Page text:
Preserving the imperial project: documenting film - censorship practices in the gold coast (Ghana)

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Abstract

The British colonialists employed cinema from two key viewpoints; the first was the use of cinema in consolidating and promoting the economic and political agendas of the imperial project. Secondly, cinema became a critical medium through which the moral and social welfare of the natives in the British colonies were promoted. The considerably scattering of scholarly works on African cinema have explored colonial film censorship in some parts of Africa, however, the specific case of the Gold Coast (Ghana) has been an under-studied subject. The article engages a critical dialogue on how early film censorship was practised and further seeks to interrogate the nexus between the imperial project and the British colonial film censorship activities in the Gold Coast. While this paper does not claim an exhaustive treatment of the field of film censorship practices in Ghana, it endeavors to lay out an initial inroad, generate interests and critical debates in this neglected field.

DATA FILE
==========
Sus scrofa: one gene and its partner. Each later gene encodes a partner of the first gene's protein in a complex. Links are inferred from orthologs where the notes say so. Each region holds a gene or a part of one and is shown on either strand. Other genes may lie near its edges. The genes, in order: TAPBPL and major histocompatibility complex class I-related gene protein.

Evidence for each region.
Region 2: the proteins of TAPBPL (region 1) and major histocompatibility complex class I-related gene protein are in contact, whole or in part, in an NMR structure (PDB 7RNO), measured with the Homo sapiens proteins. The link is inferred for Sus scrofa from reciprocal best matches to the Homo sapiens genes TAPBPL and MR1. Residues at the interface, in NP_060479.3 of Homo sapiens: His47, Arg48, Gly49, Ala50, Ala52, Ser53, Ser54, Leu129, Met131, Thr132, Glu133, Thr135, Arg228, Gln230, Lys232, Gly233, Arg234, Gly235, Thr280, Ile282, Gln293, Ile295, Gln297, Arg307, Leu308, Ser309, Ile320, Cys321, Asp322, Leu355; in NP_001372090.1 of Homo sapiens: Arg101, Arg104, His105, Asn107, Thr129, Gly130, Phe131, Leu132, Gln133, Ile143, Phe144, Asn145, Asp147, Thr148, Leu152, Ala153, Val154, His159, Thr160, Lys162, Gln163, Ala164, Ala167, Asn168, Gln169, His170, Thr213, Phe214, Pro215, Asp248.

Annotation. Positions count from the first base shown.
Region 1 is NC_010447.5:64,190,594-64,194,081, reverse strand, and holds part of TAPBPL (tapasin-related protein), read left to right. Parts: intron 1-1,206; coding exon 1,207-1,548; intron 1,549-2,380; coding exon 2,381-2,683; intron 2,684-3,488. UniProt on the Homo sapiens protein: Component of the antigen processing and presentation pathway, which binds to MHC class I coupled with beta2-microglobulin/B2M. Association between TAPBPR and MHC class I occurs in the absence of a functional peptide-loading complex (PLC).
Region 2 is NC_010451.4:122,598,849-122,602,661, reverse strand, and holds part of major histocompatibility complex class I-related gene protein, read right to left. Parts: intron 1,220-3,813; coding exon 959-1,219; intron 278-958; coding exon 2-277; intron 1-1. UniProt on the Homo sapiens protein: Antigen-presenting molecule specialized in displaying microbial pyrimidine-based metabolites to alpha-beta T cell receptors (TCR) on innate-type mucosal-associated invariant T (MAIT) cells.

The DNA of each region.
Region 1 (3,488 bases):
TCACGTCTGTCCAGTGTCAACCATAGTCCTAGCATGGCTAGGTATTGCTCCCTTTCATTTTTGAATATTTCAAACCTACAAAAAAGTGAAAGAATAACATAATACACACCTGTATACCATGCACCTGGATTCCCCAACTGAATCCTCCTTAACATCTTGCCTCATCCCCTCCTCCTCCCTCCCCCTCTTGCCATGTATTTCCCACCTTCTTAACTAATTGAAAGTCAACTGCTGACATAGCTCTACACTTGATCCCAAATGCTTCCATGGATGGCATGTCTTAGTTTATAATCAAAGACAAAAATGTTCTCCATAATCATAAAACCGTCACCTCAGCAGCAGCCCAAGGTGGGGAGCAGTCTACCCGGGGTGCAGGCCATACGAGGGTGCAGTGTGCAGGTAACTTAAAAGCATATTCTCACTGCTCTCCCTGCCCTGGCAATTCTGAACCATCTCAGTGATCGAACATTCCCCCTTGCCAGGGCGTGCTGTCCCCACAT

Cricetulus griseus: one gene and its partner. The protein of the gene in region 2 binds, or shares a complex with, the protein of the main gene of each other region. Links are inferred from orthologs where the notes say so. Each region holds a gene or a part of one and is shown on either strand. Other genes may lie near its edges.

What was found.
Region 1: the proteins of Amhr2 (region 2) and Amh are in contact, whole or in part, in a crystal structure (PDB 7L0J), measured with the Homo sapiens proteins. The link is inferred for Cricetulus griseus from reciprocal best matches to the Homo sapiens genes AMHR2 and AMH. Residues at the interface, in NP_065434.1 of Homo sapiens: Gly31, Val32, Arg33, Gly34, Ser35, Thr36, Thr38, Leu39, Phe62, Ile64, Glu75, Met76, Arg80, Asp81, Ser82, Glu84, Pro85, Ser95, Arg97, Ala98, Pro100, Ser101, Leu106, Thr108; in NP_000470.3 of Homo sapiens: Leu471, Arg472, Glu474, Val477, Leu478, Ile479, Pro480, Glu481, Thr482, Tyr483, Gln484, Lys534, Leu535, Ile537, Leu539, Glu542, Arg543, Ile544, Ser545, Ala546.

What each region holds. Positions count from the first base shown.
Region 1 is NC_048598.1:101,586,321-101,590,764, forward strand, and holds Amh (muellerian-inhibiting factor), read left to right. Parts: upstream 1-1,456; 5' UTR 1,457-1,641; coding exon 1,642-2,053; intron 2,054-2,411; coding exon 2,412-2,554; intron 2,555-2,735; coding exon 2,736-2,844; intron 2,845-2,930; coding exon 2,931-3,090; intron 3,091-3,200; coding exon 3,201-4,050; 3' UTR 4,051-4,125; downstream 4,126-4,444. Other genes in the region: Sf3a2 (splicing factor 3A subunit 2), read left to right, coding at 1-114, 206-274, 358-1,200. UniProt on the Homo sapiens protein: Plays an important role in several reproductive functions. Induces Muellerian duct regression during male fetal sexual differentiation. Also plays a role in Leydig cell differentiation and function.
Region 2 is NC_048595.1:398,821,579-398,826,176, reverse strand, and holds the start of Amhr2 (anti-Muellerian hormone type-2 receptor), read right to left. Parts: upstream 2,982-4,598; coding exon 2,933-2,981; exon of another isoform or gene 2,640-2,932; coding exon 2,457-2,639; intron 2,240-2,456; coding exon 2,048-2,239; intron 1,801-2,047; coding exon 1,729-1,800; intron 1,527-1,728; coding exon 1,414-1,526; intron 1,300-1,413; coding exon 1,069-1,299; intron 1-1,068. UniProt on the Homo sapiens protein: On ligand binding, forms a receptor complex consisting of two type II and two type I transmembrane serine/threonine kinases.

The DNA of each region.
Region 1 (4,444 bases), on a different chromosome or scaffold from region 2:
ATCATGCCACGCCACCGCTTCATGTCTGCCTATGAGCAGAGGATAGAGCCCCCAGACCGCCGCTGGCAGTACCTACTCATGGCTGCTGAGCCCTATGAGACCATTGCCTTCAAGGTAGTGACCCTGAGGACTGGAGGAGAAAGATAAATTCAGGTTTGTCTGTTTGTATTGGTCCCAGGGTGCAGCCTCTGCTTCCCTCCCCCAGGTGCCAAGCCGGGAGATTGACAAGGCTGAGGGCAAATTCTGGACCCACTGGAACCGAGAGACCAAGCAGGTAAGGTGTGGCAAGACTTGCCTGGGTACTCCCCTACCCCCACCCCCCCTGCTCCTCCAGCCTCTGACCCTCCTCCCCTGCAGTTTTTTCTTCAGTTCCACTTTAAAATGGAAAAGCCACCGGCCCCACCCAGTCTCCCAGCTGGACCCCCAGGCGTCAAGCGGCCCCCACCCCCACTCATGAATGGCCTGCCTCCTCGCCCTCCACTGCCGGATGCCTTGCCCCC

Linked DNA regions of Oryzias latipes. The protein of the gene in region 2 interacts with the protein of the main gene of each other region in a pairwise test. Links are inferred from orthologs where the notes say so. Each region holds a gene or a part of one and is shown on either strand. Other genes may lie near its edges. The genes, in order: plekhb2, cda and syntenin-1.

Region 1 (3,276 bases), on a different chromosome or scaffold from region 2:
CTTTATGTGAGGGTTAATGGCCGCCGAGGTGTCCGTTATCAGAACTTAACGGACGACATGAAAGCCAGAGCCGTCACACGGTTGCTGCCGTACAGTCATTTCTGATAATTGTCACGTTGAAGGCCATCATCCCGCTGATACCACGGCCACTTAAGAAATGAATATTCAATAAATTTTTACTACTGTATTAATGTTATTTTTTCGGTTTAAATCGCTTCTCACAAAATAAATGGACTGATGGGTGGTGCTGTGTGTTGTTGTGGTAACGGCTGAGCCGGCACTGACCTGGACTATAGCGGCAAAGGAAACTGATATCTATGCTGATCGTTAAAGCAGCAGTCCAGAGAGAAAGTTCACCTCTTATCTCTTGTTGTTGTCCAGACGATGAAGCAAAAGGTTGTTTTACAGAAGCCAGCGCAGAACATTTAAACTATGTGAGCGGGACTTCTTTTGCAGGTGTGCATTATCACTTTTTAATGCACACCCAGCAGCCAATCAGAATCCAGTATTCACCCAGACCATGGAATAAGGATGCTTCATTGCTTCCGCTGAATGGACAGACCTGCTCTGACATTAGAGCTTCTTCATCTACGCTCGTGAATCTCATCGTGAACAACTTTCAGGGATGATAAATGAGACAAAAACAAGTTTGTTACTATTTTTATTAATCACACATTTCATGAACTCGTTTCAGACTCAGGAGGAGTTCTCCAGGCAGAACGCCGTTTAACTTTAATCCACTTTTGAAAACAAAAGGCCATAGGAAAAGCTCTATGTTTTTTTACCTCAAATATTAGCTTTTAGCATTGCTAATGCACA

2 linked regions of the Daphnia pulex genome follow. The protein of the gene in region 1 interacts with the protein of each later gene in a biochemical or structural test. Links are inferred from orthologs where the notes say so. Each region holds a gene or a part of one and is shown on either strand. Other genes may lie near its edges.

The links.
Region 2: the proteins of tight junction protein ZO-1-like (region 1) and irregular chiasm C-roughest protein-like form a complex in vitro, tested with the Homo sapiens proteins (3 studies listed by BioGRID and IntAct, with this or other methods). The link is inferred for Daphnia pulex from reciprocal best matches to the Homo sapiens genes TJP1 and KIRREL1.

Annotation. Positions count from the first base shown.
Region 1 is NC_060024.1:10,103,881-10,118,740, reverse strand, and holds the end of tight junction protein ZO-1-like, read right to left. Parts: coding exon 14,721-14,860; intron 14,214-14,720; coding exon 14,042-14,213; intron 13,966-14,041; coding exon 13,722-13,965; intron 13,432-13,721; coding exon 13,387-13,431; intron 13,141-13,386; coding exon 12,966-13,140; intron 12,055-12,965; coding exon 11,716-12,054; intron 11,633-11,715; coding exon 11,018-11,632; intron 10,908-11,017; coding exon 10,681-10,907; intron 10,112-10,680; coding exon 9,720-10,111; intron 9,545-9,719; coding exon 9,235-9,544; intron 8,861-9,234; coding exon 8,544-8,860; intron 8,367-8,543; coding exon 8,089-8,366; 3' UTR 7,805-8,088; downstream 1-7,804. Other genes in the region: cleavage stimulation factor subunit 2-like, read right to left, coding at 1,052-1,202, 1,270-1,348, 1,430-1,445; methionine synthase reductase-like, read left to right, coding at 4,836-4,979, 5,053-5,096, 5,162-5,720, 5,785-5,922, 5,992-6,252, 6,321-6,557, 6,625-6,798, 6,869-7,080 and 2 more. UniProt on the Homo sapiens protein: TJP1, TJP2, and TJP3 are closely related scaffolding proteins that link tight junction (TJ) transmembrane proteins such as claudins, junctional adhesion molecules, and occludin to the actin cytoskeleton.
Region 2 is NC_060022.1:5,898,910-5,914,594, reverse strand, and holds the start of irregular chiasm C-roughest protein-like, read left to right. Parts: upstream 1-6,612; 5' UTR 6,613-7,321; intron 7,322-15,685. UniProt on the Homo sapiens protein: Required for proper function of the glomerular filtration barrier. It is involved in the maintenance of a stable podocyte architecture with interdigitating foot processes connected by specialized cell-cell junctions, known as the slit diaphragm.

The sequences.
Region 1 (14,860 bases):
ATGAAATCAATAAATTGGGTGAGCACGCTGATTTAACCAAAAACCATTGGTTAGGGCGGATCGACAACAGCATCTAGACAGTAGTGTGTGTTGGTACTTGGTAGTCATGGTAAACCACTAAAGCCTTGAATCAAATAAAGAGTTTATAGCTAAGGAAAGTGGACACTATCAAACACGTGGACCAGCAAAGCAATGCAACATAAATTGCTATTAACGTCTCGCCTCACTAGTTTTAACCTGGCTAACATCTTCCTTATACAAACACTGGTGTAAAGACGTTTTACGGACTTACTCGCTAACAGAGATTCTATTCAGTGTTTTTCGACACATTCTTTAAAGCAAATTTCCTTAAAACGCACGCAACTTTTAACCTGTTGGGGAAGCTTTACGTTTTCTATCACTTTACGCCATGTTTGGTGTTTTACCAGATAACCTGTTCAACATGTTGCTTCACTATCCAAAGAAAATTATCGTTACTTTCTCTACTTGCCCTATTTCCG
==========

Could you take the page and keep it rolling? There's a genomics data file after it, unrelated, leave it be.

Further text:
Original languageEnglish
Pages (from-to)52-65
Number of pages14
JournalHistorical Journal of Film, Radio and Television
Volume44
Issue number1
DOIs
Publication statusPublished - 2024
Externally publishedYes

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